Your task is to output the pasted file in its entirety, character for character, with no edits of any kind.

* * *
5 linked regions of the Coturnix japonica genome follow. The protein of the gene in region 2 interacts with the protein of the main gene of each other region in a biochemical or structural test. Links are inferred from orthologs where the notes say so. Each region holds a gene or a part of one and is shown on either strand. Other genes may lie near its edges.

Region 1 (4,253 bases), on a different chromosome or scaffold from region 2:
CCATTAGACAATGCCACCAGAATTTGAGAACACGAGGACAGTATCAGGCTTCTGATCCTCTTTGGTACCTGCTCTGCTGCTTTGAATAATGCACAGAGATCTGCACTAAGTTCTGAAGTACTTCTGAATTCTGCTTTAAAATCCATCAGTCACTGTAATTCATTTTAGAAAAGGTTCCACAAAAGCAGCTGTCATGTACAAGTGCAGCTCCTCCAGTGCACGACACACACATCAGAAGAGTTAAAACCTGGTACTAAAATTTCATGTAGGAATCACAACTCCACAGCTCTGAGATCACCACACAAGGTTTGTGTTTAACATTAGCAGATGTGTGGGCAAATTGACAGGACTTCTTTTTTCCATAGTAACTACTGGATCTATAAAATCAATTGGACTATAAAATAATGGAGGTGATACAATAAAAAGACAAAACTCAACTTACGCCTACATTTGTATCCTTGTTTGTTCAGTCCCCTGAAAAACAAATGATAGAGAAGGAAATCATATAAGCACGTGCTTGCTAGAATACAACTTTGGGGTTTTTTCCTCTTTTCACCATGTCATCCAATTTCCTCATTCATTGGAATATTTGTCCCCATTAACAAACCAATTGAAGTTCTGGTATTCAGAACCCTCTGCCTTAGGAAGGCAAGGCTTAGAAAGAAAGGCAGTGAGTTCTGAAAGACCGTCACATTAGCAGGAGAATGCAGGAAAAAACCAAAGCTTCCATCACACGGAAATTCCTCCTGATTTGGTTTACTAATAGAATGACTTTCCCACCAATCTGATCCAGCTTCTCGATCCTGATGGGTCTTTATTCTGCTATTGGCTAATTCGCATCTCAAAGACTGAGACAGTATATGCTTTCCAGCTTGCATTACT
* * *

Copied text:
5 linked regions of the Coturnix japonica genome follow. The protein of the gene in region 2 interacts with the protein of the main gene of each other region in a biochemical or structural test. Links are inferred from orthologs where the notes say so. Each region holds a gene or a part of one and is shown on either strand. Other genes may lie near its edges.

Region 1 (4,253 bases), on a different chromosome or scaffold from region 2:
CCATTAGACAATGCCACCAGAATTTGAGAACACGAGGACAGTATCAGGCTTCTGATCCTCTTTGGTACCTGCTCTGCTGCTTTGAATAATGCACAGAGATCTGCACTAAGTTCTGAAGTACTTCTGAATTCTGCTTTAAAATCCATCAGTCACTGTAATTCATTTTAGAAAAGGTTCCACAAAAGCAGCTGTCATGTACAAGTGCAGCTCCTCCAGTGCACGACACACACATCAGAAGAGTTAAAACCTGGTACTAAAATTTCATGTAGGAATCACAACTCCACAGCTCTGAGATCACCACACAAGGTTTGTGTTTAACATTAGCAGATGTGTGGGCAAATTGACAGGACTTCTTTTTTCCATAGTAACTACTGGATCTATAAAATCAATTGGACTATAAAATAATGGAGGTGATACAATAAAAAGACAAAACTCAACTTACGCCTACATTTGTATCCTTGTTTGTTCAGTCCCCTGAAAAACAAATGATAGAGAAGGAAATCATATAAGCACGTGCTTGCTAGAATACAACTTTGGGGTTTTTTCCTCTTTTCACCATGTCATCCAATTTCCTCATTCATTGGAATATTTGTCCCCATTAACAAACCAATTGAAGTTCTGGTATTCAGAACCCTCTGCCTTAGGAAGGCAAGGCTTAGAAAGAAAGGCAGTGAGTTCTGAAAGACCGTCACATTAGCAGGAGAATGCAGGAAAAAACCAAAGCTTCCATCACACGGAAATTCCTCCTGATTTGGTTTACTAATAGAATGACTTTCCCACCAATCTGATCCAGCTTCTCGATCCTGATGGGTCTTTATTCTGCTATTGGCTAATTCGCATCTCAAAGACTGAGACAGTATATGCTTTCCAGCTTGCATTACT